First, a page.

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Animal Law, Advocacy & Policy: Wildlife

Local & National Wildlife Resources

New York: Hunting

Killing Contests

Exotics as Pets?

Possible Final Project Option

Wildlife

Extinction is Forever - May 2019

Infographic: A Quarter Of All Species Are Threatened With Extinction | Statista You will find more infographics at Statista

Endangered Species Act


The purpose of the ESA is to conserve threatened and endangered species and their ecosystems. There are more than 1,900 species listed under the ESA. A species is considered endangered if it is in danger of extinction throughout all or a significant portion of its range. A species is considered threatened if it is likely to become endangered in the future.

The U.S. Fish and Wildlife Service (USFWS) and the National Marine Fisheries Service (NMFS) share responsibility for implementing the ESA.

Trophy Hunting: Cecil's Impact - 2015

Attempted Progress in the Fight against Trophy Hunting

Cecil (c. 2002 – 2 July 2015) was a male African lion who lived primarily in the Hwange National Park in Matabeleland North, Zimbabwe. He was being studied and tracked by a research team of the University of Oxford as part of a long-term study.

On the night of July 1, 2015, Cecil was lured out of the protected area and wounded with an arrow by Walter Palmer, an American recreational big-game trophy hunter, then tracked and killed with a compound bow the following morning, between 10 and 12 hours later.Cecil was 13 years old when killed. Palmer had purchased a hunting permit and was not charged legally with any crime; authorities in Zimbabwe have said he is still free to visit the country as a tourist, but not as a hunter. Two Zimbabweans (the hunting guide and the owner of the farm where the hunt took place) were briefly arrested but the charges were eventually dismissed by courts.

Born Free USA worked to ensure that Cecil the lion's tragic death at the hands of an American trophy hunter would galvanize positive change for other animals. In response to a petition submitted by Born Free USA and other protection organizations, the U.S. Fish and Wildlife Service issued a final rule on December 21, 2015 listing lions in Central and Western Africa as Endangered, and lions in Southern and Eastern Africa as Threatened, with a special rule pending that would require certain conditions to be met for importation of any lion trophies.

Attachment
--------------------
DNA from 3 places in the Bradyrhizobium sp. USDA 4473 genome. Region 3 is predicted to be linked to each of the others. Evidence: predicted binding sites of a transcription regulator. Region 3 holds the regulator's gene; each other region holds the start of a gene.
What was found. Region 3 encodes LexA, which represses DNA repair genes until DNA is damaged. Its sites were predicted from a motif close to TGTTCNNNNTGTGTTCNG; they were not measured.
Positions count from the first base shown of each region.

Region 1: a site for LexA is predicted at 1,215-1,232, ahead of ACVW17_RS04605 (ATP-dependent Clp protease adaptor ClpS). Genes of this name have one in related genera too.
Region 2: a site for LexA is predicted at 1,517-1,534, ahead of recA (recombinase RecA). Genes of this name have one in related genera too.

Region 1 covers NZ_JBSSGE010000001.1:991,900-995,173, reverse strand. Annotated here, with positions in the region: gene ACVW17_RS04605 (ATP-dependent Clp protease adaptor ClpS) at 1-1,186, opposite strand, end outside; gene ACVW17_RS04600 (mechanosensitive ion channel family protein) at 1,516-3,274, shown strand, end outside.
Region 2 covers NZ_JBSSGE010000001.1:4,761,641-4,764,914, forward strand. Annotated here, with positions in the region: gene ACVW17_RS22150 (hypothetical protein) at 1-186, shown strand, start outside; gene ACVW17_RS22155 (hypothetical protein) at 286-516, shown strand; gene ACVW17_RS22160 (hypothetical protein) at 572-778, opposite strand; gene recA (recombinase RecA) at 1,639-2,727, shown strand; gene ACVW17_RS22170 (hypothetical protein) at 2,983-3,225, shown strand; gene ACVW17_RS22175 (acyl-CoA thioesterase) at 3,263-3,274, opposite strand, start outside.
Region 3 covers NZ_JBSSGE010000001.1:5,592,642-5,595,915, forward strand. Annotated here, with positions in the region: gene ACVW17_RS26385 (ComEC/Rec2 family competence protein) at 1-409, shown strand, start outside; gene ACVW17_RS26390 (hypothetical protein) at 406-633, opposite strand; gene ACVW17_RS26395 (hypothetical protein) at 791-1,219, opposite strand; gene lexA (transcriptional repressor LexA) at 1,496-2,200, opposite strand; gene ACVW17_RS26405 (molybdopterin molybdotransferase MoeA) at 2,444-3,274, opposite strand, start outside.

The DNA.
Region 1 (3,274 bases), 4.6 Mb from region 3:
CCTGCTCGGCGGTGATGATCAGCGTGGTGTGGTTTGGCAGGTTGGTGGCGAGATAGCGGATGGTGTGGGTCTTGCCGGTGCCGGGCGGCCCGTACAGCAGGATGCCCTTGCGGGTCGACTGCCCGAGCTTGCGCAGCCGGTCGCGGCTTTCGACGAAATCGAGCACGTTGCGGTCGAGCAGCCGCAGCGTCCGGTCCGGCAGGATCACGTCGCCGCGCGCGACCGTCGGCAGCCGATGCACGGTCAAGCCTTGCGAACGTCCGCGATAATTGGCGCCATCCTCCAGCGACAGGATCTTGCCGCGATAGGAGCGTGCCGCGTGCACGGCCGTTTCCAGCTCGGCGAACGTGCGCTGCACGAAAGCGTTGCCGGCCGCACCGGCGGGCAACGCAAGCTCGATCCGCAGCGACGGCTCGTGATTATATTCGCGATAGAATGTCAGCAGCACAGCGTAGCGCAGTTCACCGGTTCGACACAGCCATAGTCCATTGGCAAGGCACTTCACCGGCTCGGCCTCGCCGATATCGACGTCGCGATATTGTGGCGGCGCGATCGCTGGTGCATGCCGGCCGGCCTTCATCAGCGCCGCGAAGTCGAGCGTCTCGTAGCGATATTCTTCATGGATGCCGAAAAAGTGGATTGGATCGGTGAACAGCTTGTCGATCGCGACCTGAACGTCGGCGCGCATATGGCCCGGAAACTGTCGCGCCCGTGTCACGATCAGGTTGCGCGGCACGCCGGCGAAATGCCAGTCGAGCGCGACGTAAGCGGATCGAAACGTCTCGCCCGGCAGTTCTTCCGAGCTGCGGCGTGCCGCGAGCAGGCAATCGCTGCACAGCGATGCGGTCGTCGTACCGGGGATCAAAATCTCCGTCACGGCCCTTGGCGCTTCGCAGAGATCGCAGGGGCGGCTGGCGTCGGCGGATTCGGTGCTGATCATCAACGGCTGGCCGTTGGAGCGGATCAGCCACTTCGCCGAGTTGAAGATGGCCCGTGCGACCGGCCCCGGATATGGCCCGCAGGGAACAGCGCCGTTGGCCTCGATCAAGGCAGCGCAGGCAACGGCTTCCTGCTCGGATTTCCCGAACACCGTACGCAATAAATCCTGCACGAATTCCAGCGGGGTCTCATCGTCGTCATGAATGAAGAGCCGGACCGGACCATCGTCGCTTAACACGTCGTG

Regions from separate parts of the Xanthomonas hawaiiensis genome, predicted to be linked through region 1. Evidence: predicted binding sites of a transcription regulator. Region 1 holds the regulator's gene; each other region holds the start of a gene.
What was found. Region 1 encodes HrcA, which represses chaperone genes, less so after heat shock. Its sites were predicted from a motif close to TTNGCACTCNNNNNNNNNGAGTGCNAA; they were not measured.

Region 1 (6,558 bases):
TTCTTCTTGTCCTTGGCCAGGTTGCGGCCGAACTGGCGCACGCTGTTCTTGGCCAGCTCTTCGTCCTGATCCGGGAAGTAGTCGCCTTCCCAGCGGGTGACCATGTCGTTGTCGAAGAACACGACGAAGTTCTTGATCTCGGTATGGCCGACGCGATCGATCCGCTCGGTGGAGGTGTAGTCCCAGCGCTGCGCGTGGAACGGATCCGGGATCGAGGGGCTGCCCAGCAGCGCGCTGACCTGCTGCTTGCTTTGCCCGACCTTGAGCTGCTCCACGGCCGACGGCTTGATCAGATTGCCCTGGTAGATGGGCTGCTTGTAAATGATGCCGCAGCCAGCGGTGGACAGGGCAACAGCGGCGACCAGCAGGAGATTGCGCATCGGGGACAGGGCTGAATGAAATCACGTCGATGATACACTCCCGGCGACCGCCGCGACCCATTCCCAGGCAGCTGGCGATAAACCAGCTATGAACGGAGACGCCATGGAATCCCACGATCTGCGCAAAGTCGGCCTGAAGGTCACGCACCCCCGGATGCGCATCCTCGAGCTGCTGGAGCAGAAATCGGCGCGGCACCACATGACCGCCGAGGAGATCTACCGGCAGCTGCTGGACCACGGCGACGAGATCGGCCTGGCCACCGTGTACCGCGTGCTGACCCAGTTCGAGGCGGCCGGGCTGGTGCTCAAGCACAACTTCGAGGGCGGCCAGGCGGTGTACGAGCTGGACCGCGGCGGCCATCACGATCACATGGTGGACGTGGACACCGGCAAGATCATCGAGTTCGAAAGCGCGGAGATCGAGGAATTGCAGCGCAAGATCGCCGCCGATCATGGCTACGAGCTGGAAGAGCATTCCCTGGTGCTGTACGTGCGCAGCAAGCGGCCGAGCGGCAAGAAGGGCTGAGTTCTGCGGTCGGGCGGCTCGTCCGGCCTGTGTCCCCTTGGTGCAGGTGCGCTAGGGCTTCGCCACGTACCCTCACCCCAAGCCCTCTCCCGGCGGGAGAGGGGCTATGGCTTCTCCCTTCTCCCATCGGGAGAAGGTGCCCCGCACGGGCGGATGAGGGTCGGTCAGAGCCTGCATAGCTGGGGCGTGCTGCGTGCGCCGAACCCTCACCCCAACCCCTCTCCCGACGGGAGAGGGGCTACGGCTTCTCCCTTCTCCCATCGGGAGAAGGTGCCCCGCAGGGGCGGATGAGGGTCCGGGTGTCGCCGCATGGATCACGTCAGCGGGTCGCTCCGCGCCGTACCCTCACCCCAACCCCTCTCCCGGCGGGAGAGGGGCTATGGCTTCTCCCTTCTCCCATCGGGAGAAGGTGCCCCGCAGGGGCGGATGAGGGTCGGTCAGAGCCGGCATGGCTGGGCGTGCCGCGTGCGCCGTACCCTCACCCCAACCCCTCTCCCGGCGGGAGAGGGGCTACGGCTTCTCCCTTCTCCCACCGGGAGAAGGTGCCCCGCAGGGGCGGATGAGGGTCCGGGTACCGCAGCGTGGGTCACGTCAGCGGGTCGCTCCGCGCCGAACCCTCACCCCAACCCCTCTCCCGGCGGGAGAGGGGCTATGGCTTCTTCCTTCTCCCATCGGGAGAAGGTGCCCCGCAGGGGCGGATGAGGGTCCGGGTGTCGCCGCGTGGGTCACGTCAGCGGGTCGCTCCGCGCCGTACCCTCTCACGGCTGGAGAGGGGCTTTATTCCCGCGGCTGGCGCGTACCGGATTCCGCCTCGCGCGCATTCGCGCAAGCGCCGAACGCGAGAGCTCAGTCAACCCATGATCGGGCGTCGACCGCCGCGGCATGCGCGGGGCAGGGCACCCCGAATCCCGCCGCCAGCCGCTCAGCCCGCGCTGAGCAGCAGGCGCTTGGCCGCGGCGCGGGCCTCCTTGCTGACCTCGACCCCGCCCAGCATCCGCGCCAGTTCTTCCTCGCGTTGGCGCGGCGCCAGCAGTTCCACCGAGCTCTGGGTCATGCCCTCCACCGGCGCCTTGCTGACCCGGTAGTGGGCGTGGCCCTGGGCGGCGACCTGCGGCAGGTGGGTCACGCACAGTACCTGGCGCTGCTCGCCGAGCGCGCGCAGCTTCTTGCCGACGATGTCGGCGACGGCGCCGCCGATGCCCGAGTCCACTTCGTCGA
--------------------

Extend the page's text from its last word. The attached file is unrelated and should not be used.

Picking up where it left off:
Over the summer of 2015, Senator Bob Menendez (D-NJ) and Representative Raúl Grijalva (D-AZ) introduced the Conserving Ecosystems by Ceasing the Importation of Large (CECIL) Animal Trophies Act (S. 1918/H.R. 3526) to prohibit the importation of trophies from species that are proposed to be listed as Threatened or Endangered. In New Jersey, Senator Raymond Lesniak (D-20) and Assemblyman Tim Eustace (D-38) introduced two bills to crack down on the importation of trophy-hunted wildlife parts into the state.  

The last action on the federal bill was August of 2015 as it never advanced to law.  https://www.govinfo.gov/app/details/BILLS-114s1918is.  The New Jersey legislation was signed into law by Governor Chris Christie in June of 2016.   

In July 2016 hunters sued to challenge New Jersey big-game trophy ban and to have to law banning big game trophy hunting invalidated.  In August 2016 a Federal judge overturned New Jersey's recent law banning the import, possession and transport of legally-harvested African hunting trophies.

Following Cecil's death, more than 40 airlines banned the transport of hunted trophies from the "Big Five" African species (lion, leopard, elephant, rhino, and Cape buffalo), including American Airlines, Delta, United, Virgin, and Jet Blue.


 

HELPFUL HISTORICAL LINKS

Subject Guide

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Valerie Lang Waldin
Contact:
518.478.1505

Selected Books on Exotic Pets Available via the Marvin Library

Wildlife

State Wildlife Agency Funding

Marine Mammal Protection

All marine mammals are protected under the Marine Mammal Protection Act. Some are also protected under the Endangered Species Act and the Convention on International Trade in Endangered Species of Wild Fauna and Flora

Big Cat Safety Act

Wild Horses and Burros

C.I.T.E.S.

CITES (the Convention on International Trade in Endangered Species of Wild Fauna and Flora) is an international agreement between governments. Its aim is to ensure that international trade in specimens of wild animals and plants does not threaten the survival of the species.